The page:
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Dave Gets Interviewed for a Podcast on Complexity and Transition

A few days ago I was interviewed by Steve Patterson for his regular podcast program Two Beers With Steve, as we talked about complex systems, dependence on industrial civilization, transition, resilience and steady state economics. Steve is well-read and a terrific interviewer, and there are some great podcasts on his site, including, recently, Stoneleigh (from The Automatic Earth) and James Kunstler. You can listen to or download the podcast here, and browse through Steve’s other podcasts here. Read the original post at How to Save the World.
sweetspot Dave Pollard is the author of Finding the Sweet Spot, available now.

Dave is now probably best known for his weblog How to Save the World, where he writes about understanding how the world really works, and how we might create better ways to live and make a living. Dave is currently VP of the Canadian Institute of Chartered Accountants, where he is responsible for research and thought leadership, and more specifically for helping the accounting profession and entrepreneurs in general become more innovative, resilient and sustainable. Prior to this he worked with Ernst & Young for 27 years in many different capacities as CKO and Global Director of Knowledge Innovation, and as Director of Entrepreneurial Services. Dave speaks and writes prolifically on knowledge management, business innovation, and sustainable entrepreneurship. His first book, Finding the Sweet Spot: A Natural Entrepreneur's Guide to Responsible, Sustainable, Joyful Work, has just been published by Chelsea Green. He lives on a natural wetland on the Oak Ridges Moraine northwest of Toronto.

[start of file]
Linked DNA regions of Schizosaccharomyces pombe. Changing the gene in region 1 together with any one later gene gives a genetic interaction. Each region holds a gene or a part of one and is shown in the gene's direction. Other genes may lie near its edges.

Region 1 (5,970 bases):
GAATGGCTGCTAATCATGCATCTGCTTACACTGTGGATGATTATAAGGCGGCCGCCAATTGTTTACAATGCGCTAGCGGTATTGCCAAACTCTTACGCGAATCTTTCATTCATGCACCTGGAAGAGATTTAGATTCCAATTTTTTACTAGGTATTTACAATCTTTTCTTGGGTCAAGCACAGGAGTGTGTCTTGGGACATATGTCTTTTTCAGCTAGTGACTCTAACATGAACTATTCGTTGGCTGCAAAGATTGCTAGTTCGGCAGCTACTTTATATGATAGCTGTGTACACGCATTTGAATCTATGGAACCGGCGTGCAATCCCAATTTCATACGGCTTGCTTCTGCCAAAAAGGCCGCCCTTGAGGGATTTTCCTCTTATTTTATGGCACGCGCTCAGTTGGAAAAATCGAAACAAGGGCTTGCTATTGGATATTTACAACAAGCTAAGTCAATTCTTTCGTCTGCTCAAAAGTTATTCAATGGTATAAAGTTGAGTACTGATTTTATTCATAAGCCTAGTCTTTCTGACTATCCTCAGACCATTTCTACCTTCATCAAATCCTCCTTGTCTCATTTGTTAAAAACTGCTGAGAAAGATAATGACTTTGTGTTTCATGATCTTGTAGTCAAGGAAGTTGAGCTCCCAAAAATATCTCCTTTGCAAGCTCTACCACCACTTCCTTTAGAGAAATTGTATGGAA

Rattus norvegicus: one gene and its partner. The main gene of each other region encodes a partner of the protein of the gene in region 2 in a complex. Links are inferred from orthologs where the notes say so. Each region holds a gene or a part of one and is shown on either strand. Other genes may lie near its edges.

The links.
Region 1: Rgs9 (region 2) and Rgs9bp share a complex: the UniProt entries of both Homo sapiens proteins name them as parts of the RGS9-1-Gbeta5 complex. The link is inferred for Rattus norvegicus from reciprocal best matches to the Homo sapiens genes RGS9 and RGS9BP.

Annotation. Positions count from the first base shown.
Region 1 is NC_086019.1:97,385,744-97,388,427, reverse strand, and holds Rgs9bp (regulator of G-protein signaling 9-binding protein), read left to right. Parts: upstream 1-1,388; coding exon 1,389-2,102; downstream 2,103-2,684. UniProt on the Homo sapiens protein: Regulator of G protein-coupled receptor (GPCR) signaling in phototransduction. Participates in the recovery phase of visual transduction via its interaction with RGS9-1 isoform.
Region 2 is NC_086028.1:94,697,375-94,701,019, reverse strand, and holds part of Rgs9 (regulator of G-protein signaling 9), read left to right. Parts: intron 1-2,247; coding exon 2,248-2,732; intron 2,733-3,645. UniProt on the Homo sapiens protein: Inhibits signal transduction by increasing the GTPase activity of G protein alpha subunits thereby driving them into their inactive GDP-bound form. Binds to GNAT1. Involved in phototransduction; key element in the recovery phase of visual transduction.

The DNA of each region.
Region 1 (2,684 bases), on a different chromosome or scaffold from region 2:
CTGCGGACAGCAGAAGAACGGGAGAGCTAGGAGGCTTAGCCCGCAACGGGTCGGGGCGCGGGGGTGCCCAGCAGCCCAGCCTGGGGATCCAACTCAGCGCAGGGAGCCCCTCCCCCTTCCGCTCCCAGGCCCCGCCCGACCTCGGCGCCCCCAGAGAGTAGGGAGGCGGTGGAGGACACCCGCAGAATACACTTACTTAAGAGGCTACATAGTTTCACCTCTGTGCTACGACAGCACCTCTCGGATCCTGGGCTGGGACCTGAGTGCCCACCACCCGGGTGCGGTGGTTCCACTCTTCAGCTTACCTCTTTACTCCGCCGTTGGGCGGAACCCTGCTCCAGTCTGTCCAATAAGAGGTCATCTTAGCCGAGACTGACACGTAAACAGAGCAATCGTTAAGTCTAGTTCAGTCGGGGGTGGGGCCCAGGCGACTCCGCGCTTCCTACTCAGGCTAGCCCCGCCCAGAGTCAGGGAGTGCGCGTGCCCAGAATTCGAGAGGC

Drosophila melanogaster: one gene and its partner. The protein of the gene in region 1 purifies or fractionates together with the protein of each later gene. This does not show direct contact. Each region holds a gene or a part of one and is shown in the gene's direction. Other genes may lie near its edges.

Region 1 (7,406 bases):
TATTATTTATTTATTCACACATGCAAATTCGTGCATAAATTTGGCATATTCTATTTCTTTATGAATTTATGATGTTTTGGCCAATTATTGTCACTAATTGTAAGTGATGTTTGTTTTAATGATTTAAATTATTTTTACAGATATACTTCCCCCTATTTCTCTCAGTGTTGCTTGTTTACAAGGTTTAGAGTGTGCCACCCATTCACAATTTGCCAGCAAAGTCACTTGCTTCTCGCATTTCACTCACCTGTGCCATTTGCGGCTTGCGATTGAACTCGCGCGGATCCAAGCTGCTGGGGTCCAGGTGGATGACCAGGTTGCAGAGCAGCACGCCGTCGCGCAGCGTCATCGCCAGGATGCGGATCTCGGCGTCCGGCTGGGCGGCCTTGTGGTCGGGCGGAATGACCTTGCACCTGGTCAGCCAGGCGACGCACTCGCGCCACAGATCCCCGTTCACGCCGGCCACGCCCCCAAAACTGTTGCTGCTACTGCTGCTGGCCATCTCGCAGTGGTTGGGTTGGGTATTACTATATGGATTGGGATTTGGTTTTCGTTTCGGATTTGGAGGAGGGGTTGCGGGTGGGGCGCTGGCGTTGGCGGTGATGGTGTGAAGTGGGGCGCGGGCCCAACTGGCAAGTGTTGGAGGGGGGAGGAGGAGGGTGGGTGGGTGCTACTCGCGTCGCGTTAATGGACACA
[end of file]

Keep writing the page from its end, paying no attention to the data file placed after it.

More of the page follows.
Why We Cannot Save the World

This article is an attempt to respond to those who say they see me as a defeatist, a ‘doomer’, a dogmatically negative person. I have described myself of late as a joyful pessimist, and will try to explain why. This article draws on various theories about complexity, and the phenomenological philosophies of several writers, poets, […] Read More..

What Does Presence Look Like?

Since my retirement, I’ve been attempting to practice being more present. One of the obstacles, I’ve discovered, is that I’m not entirely sure what presence ‘looks’ or ‘feels’ like. I think meditation is a worthwhile practice, but it doesn’t quite capture the full sense of ‘being present’ — that rare and remarkable feeling of being […] Read More..

Preparing for the Unimaginable

One of the lessons of Nassim Taleb’s The Black Swan is that the events that have caused the greatest changes (and collectively most of the substantive change) to our civilization and our way of life were completely unexpected, unpredictable “black swan” events. His new book argues that rather than trying to plan and prepare for […] Read More..

Gangsters and Banksters

The Occupy movement has focused public attention on the vast and growing disparity of wealth and power in the US, and increasingly in other affluent nations. You’ve all seen the statistics — essentially all of the increase in real wealth and income over the last 40 years has accrued to less than 1% of citizens, […] Read More..

The End of Strategy

I spent much of my professional career developing and implementing Strategic Plans. The hardest part of this was that most people didn’t (and still don’t) know what ‘strategy’ is: the choice among alternative courses of action, not the determination of goals and objectives. It’s about how, not about what. Most of the ‘strategic’ plans I […] Read More..